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TreeKeepers program grows with Tuscany-Canterbury tree survey

Picking up where their TreeKeepers classes left off, residents of Tuscany-Canterbury have begun a survey of the estimated 200 "street" trees in the leafy neighborhood.

"We want to be the first neighborhood (in the city) to do a complete, thorough census," said Fred Chalfant, past president of the Tuscany-Canterbury Neighborhood.

Chalfant, a digital technician who assists photographers and videographers, was among eight residents who met at One World Cafe at West University Parkway and Canterbury Road on Aug. 2 to plan for the survey.

Armed with a survey checklist and a map of the neighborhood, they strategized over coffee and bagels for an hour, and then ventured across Canterbury Road to survey several trees there, including a scarlet oak, to get the hang of how to do the survey.

"Let's do a few trees, so people can see," said Roger Horn, informal leader of the group.

After notating characteristics including the height, location, species, condition and width of the trees, as well as whether there were utility wires near the trees and whether the trees looked diseased, the group dispersed, and agreed to split into separate groups, each responsible for different streets.

"We're going to do it block by block," Chalfant said.

The residents have all completed basic tree stewardship classes in a new program called Baltimore TreeKeepers, co-sponsored by the nonprofit Baltimore Tree Trust, Tree Baltimore and the Baltimore City forestry board, in an effort to achieve Mayor Stephanie Rawlings-Blake's stated goal of increasing the city's urban tree canopy from 27 to 40 percent by the year 2040, and to plant tree in neighborhoods with low tree counts.

Although similar classes are taught in many U.S. cities, the collaborative effort by the city and tree groups is the first of its kind in Baltimore, according to Amanda Cunningham, executive director of the Baltimore Tree Trust.

The goal is "to get more trees in the ground, protect the ones we have and educate the public," Cunningham said in February before the start of classes including "101: Trees & Baltimore," and "102: The Science of Trees."

"TreeKeepers is important because we want buy-in" from the public," Erik Dihle, city arborist and chief of urban forestry, said at the time. "We want the citizens of Baltimore to take ownership of the beautiful heritage we have."

In Tuscany-Canterbury, protecting existing trees and planting new ones is seen as especially important, because most of the trees are 80-100 years old and are reaching the end of their life spans.

"No matter what we do, for awhile, we're going to go from a vertical to a horizontal neighborhood," predicted Horn, retired English professor at the College of Southern Maryland, in LaPlata.

Horn said such surveys are also important to city officials.

"The city very badly wants a citywide survey," but so far has been limited in what it can do by a lack of funding, Horn said.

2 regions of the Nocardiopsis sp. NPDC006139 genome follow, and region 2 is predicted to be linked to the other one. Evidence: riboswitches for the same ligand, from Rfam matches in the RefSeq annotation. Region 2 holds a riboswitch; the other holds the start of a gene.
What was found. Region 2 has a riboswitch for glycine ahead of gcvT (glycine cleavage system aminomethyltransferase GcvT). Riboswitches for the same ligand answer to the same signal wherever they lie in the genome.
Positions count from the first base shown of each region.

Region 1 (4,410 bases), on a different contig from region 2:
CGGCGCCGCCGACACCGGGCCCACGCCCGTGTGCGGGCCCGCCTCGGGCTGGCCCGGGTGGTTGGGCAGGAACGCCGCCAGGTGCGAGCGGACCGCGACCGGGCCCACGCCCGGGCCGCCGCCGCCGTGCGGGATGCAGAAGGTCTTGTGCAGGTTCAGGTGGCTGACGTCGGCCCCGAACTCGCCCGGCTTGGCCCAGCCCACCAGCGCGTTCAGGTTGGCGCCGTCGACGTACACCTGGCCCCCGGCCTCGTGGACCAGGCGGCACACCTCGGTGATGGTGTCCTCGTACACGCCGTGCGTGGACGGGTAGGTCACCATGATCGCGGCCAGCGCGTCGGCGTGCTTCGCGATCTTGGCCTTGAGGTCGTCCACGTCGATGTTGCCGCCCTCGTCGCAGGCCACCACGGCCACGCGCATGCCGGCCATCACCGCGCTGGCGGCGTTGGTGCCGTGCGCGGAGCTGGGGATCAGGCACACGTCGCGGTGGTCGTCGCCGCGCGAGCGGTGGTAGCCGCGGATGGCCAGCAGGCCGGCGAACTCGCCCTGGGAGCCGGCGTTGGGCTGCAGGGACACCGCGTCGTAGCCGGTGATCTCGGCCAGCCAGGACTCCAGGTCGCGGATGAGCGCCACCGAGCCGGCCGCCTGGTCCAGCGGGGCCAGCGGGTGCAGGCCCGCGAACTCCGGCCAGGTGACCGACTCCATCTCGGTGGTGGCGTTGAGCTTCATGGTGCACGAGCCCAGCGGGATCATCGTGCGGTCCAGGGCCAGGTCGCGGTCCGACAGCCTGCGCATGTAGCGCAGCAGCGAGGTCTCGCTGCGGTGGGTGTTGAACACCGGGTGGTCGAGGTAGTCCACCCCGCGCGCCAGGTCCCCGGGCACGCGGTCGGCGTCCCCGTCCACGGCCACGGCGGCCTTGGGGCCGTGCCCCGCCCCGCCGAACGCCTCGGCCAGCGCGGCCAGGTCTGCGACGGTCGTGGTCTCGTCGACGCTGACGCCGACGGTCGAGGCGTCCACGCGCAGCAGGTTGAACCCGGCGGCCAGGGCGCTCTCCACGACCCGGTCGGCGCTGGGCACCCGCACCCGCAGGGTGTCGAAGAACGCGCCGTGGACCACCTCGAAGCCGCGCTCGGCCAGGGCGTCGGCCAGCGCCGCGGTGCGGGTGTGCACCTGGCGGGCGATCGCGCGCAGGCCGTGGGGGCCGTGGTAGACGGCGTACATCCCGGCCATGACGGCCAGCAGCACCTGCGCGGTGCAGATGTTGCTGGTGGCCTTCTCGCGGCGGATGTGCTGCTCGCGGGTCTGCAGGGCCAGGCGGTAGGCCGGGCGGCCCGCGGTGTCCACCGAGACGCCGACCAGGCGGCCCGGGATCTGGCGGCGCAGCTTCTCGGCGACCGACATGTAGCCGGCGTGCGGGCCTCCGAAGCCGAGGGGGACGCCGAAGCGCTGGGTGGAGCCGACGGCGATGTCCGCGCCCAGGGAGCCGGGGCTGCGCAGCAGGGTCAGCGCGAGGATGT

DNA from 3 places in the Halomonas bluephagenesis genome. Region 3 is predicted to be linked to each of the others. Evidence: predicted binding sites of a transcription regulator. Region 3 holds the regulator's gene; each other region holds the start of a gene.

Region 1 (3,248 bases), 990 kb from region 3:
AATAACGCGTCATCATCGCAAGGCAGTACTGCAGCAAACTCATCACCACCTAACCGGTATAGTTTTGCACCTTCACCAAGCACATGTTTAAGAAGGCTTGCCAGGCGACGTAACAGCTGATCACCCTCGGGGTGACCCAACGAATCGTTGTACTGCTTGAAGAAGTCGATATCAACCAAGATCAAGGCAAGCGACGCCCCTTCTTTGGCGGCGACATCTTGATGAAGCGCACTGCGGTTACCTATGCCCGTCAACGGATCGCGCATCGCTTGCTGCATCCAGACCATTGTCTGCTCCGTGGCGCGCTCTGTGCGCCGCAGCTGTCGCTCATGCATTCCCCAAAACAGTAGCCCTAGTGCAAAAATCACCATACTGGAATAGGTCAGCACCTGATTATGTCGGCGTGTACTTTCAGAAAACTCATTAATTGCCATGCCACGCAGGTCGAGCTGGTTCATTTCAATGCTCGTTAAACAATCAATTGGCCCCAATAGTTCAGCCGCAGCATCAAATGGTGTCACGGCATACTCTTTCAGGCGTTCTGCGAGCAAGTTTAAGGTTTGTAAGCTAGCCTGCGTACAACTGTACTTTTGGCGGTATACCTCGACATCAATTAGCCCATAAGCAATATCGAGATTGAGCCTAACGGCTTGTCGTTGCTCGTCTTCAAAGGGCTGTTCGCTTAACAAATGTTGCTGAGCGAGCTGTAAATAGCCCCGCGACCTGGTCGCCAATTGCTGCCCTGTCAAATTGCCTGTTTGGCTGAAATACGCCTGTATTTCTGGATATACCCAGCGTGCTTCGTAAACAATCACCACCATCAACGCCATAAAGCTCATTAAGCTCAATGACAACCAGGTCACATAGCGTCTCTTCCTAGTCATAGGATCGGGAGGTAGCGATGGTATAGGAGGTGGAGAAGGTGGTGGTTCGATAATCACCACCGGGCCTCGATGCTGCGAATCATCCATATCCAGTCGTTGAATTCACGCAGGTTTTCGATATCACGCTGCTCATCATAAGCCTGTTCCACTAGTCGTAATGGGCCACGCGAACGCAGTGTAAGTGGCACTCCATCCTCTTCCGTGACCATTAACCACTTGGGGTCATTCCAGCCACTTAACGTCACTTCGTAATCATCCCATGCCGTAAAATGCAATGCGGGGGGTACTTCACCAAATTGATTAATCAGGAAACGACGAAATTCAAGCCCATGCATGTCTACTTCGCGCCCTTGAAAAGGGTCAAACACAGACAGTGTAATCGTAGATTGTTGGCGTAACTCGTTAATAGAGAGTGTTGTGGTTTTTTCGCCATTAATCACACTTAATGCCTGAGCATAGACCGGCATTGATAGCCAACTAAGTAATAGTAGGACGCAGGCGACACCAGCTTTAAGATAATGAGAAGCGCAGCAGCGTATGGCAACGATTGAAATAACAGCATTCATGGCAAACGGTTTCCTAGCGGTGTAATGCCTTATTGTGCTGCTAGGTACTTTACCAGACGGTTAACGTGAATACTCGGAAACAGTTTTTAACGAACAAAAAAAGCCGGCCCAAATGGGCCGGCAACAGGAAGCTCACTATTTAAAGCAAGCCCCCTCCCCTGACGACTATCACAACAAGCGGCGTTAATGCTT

Tuscany-Canterbury is not the only community doing tree surveys. Others that had residents in the TreeKeepers program included Butchers Hill, Fells Point and Upper Fells Point, Cunningham said last week.

Tuscany-Canterbury residents cite Roland Park and Mount Vernon as other communities doing surveys, though not through TreeKeepers.

But Chalfant said Tuscany-Canterbury residents would like their tree census to be a model for other neighborhoods to follow, especially in north Baltimore, which has the city's largest tree canopy.

"We (north Baltimore) probably have the highest percentage" of trees," Chalfant said. As residents of an upscale neighborhood, "We want to do our part," he said. "I think many of us feel we're not just volunteers."

Others at the organizational meeting at One World Cafe included, Jane Pilliod, a retired Maryland assistant attorney general and the wife of neighborhood association president A.J. O'Brien. Pilliod, 67, was one of 100 people who signed up for the first TreeKeepers 101 class, at Cylburn Arboretum.

"I would like to do something civic and I like trees," Pilliod, a master gardener, said in February. Last fall, she participated in Roland Park's tree survey.

Cunningham said the TreeKeepers classes have continued to draw interest, with 70 taking the "102" class in March and 38 people taking an advanced class in tree planting for certification.

"They're excellent numbers. We're very pleased," she said.

The Baltimore Tree Trust plans to offer another "101" class Sept. 14, and a "102"class Sept. 26. Those classes will be held at the Patterson Park public charter school, she said. No date is set yet for the next tree planting class.

The trust hard also encouraged people to help plant trees in McElderry Park, in east Baltimore, where 53 trees were recently planted in three days, she said.

Cunningham also plans to bring the TreeKeepers program to communities citywide this fall and next spring.

"We're going to take it on the road and take it into neighborhoods that are not up to speed on environmental literacy," she said.

And, in the winter, there will be a tree pricing certification class, "which is a little more involved," she said.

Copyright © 2014, The Baltimore Sun
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